September was National Yoga Month, and normally timing doesn't matter to me when community-wide events happen. I become aligned with the rest of my community, open and flowing in communal yoga bliss with great ease. This September, however, that was not the case. As of late, I have been woefully out of balance. I suppose it began with the soaring heights of joy and excitement I experienced early in the summer upon walking away from capitalist, Western pursuits to dedicate myself to the call of teaching yoga. I was feeling more expansive and sure of myself than ever before. As the excitement and action grew, I completely latched on to this idea of who I was "supposed" to be as a yogini, ever-smiling, ever-excited, never disappointed, sad or lacking confidence, instead of showing myself the grace to become at my own pace. When that initial excitement wore off, as can be expected in the natural course of things, it was followed by a series of emotionally grounding events that I did not accept with grace. I became discouraged and listless, grasping for my dwindling high and disappointed with myself that I couldn't be the "perfect yogini" (whatever the hell THAT is) every day, or even at all. The height of this negativity culminated right at the beginning of Yoga Month. I became careless with what I was feeding myself, comfort/stress eating instead of seeking mindful nourishment and looking at my yoga practice as a chore, not a tool for transcendence. Unsurprisingly, I became very ill. Chronic problems long dormant reared their nasty heads and I found myself able to do little more than lay in Savasana on the couch for two weeks. That gives a humbled yogini plenty of time to contemplate her choices with 20/20 hindsight.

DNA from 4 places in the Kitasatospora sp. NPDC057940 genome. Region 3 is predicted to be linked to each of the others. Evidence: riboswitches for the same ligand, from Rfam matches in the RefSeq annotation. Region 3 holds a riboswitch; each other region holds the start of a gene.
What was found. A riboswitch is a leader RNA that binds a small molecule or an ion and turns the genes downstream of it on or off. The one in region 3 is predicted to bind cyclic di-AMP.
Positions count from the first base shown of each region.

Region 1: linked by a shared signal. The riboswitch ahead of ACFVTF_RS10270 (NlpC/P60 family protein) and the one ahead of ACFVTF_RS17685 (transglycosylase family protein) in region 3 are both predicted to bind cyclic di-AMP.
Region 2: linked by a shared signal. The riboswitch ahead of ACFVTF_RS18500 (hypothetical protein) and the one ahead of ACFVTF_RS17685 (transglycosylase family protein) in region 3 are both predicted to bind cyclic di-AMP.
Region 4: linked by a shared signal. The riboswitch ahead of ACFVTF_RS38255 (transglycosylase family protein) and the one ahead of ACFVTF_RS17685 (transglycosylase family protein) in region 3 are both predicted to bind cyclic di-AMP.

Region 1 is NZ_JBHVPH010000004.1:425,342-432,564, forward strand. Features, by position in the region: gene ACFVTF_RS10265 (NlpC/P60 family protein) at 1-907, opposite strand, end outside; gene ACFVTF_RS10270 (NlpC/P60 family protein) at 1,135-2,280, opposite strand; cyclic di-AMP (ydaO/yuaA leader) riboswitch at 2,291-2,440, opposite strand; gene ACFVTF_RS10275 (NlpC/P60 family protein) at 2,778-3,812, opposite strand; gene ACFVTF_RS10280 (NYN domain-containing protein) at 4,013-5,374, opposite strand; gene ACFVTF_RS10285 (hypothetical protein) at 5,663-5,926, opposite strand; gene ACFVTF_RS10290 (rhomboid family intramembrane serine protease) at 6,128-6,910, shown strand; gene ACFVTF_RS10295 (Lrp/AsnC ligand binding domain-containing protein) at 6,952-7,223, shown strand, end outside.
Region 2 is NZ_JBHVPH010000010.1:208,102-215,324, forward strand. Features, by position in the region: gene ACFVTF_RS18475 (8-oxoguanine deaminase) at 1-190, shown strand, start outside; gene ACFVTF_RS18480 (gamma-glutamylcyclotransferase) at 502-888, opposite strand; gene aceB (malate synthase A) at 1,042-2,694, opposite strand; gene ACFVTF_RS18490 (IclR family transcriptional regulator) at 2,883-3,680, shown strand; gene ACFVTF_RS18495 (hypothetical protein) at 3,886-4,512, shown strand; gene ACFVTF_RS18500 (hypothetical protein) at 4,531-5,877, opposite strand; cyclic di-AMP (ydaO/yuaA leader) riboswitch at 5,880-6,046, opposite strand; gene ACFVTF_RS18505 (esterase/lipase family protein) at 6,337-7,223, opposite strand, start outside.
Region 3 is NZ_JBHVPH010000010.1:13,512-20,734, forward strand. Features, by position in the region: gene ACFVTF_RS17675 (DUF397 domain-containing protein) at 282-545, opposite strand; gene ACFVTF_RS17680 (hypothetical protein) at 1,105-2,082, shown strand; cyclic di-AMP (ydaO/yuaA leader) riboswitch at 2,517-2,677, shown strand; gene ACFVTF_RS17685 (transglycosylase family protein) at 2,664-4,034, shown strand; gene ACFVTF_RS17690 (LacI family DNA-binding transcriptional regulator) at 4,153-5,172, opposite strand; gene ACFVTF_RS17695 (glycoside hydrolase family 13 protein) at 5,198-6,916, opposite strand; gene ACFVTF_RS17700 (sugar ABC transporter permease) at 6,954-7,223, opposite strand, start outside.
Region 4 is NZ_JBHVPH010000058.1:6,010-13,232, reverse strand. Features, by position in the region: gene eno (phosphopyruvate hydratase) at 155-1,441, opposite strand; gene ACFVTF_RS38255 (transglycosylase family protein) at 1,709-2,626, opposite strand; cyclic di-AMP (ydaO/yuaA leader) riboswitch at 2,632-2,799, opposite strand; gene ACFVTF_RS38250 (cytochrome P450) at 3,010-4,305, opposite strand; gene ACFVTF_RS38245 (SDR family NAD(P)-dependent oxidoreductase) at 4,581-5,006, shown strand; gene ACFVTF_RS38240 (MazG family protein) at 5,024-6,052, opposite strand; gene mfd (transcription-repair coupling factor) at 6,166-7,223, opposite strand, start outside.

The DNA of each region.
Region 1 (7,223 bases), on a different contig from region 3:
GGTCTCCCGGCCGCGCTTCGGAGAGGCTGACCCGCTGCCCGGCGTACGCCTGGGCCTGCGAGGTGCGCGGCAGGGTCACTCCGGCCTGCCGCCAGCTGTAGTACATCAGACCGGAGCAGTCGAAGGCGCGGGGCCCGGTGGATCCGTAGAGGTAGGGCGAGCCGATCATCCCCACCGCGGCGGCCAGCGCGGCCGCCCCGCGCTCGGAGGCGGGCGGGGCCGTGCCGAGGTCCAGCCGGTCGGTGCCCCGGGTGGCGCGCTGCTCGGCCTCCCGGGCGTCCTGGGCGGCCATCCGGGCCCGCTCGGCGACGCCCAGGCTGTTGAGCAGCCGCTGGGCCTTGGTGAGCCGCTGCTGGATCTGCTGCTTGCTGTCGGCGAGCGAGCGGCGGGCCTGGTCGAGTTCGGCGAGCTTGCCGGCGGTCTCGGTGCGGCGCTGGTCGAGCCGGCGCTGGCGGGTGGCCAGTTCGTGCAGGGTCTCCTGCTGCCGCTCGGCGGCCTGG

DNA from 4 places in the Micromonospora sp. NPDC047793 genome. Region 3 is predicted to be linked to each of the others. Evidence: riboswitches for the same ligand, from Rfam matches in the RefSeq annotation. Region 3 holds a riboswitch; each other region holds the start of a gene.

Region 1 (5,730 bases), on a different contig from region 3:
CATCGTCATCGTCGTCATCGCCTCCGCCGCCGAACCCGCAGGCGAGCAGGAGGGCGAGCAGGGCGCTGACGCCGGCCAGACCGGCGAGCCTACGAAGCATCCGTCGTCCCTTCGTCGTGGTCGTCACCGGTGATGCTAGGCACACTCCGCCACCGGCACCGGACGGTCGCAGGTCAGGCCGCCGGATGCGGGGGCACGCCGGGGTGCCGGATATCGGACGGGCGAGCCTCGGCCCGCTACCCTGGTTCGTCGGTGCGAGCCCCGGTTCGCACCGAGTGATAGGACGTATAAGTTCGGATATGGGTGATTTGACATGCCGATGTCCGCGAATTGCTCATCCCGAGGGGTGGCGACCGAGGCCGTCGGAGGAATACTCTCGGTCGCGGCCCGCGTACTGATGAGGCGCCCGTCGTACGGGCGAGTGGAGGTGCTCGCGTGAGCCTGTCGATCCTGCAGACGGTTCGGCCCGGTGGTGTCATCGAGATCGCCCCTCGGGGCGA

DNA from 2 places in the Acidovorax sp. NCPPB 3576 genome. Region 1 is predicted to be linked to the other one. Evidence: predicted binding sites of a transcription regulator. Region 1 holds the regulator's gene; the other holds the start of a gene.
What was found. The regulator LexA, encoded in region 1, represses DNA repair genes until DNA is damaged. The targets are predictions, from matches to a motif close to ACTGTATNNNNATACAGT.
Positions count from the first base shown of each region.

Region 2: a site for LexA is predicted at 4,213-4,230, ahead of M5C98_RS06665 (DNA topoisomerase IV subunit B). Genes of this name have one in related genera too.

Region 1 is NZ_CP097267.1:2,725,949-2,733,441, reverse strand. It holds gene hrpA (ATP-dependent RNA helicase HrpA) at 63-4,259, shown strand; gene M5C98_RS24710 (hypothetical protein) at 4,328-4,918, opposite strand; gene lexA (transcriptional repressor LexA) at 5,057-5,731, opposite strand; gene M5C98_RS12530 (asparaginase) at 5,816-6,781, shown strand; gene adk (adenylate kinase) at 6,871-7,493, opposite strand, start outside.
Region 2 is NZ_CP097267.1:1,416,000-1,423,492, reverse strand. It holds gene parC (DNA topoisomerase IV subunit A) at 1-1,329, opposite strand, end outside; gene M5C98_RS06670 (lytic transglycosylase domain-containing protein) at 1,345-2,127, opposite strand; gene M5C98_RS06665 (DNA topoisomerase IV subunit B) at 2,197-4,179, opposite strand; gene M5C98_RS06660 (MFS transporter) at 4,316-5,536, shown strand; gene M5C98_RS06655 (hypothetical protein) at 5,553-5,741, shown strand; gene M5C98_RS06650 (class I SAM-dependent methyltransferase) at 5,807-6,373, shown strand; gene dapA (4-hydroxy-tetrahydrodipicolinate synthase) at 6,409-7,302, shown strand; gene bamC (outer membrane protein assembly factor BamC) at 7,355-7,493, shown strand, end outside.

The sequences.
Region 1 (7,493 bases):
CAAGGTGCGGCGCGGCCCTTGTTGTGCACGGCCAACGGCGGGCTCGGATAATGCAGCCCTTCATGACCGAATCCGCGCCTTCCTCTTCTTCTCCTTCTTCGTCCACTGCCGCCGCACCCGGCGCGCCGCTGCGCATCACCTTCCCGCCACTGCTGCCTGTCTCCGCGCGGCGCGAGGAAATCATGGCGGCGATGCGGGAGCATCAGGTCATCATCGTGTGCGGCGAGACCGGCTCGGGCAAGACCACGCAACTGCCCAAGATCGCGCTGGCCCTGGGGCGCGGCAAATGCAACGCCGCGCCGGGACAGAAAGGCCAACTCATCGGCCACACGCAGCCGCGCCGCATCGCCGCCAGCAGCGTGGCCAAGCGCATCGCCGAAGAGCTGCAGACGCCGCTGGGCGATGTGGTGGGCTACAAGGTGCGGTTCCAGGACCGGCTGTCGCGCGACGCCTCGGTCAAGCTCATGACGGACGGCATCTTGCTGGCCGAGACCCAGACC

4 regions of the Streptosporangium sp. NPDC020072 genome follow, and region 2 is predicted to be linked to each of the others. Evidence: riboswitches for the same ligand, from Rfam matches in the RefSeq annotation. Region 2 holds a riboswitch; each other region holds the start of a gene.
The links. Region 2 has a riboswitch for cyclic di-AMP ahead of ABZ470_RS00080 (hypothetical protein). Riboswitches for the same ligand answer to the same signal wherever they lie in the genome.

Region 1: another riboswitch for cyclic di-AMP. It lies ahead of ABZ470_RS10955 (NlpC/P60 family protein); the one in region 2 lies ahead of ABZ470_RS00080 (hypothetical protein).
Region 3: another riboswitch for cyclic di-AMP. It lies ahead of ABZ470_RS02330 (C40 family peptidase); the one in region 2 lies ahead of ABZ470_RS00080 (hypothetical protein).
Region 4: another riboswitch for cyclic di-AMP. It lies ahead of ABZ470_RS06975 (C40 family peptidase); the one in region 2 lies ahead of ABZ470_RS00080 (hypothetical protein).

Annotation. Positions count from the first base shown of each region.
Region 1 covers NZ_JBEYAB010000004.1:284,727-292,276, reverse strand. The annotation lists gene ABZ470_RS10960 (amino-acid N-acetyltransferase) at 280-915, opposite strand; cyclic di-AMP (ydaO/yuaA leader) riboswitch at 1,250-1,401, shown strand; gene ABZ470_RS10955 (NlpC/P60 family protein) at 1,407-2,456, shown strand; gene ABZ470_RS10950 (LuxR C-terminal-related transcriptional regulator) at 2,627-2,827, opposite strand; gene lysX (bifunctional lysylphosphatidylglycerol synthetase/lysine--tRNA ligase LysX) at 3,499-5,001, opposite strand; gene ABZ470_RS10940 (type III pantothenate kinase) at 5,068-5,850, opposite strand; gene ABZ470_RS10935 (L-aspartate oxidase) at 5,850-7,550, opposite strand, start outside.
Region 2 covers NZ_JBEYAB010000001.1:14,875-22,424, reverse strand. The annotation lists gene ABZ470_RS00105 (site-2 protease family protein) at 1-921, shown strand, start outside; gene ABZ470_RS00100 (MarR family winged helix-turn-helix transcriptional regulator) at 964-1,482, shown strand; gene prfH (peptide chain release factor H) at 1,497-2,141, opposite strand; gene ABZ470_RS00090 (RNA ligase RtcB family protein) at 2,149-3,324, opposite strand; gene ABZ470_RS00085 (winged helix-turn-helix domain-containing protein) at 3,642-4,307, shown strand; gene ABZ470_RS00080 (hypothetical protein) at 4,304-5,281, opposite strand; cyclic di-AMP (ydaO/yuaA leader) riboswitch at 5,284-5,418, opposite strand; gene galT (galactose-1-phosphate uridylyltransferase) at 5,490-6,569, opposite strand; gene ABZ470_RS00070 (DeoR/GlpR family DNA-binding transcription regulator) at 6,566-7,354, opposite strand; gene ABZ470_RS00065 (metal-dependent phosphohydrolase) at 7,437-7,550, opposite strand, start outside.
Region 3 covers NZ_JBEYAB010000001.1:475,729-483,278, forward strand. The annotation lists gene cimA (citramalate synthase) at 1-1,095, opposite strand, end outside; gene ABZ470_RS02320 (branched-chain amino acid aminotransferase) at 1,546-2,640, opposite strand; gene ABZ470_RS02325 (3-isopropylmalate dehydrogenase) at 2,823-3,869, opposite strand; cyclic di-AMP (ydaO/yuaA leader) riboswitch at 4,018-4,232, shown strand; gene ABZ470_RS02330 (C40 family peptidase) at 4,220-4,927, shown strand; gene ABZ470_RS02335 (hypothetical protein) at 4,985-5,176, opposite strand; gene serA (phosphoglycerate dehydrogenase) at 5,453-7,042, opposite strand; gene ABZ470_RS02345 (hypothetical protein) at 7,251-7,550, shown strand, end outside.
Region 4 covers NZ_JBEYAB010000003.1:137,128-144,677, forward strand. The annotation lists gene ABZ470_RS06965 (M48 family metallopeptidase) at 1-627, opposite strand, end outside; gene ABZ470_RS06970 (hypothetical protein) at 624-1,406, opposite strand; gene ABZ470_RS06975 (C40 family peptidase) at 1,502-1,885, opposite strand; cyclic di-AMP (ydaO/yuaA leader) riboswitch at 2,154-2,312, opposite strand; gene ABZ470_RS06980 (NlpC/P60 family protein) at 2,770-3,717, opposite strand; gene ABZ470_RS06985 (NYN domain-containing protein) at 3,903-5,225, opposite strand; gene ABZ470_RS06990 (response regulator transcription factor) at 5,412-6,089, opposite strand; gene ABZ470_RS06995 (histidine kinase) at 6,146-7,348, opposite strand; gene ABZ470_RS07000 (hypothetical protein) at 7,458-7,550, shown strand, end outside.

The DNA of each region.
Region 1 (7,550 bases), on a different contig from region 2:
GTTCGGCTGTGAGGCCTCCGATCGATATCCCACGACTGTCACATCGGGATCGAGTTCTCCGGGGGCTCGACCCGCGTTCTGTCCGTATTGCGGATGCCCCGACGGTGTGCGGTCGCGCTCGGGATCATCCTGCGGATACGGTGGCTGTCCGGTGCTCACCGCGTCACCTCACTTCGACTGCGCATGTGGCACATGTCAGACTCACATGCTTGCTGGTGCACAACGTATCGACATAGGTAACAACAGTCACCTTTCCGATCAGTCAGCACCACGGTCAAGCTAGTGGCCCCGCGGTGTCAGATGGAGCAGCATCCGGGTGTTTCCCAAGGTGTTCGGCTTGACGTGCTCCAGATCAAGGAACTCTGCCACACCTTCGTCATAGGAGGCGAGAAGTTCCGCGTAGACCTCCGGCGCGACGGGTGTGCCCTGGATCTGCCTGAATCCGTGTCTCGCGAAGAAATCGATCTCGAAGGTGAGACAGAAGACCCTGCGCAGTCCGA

Attachment had bit me in the butt yet again. It sneaks and creeps up on me when I am most distractedly happy. Detachment is certainly easier for me when I am in unpleasant circumstances, but in those moments when I am ablaze with joy, I want that feeling to last forever. Over the summer, I had a wonderful time experiencing the bliss of epiphany, but instead of accepting that moment for what it was and letting it pass away when it was time, I clung to it long after its expiration date. By not ceding my attachment to one moment, I denied the advent of new moments, new epiphanies and thus ensured my own suffering and imbalance. Who, besides the most advanced gurus, does not instinctively prefer joy to sorrow and ease to difficulty? A more immediately attainable goal than overcoming nature is to remember in the moment that my preference for comfort is not necessary to my own bliss. Never has it been more clear to me that to walk the path means to shun attachment by treating the great highs and the most crushing lows with the same regard. They simply ARE.
Essentially this long-winded post is me publicly recommitting to my practice of yoga and unity, body with spirit and the self with the whole. I know now that I can only approach this life with patience and unconditional love for my limitations. I am, in this moment, utterly grateful for such a starkly contrasted experience in attachment and I will carry it with me in the hope that I will not repeat it at such an extraordinary scale. October is my new yoga month, which will carry on to a yoga year as I commit the rest of my days to living a Yoga Life. Won't you join me?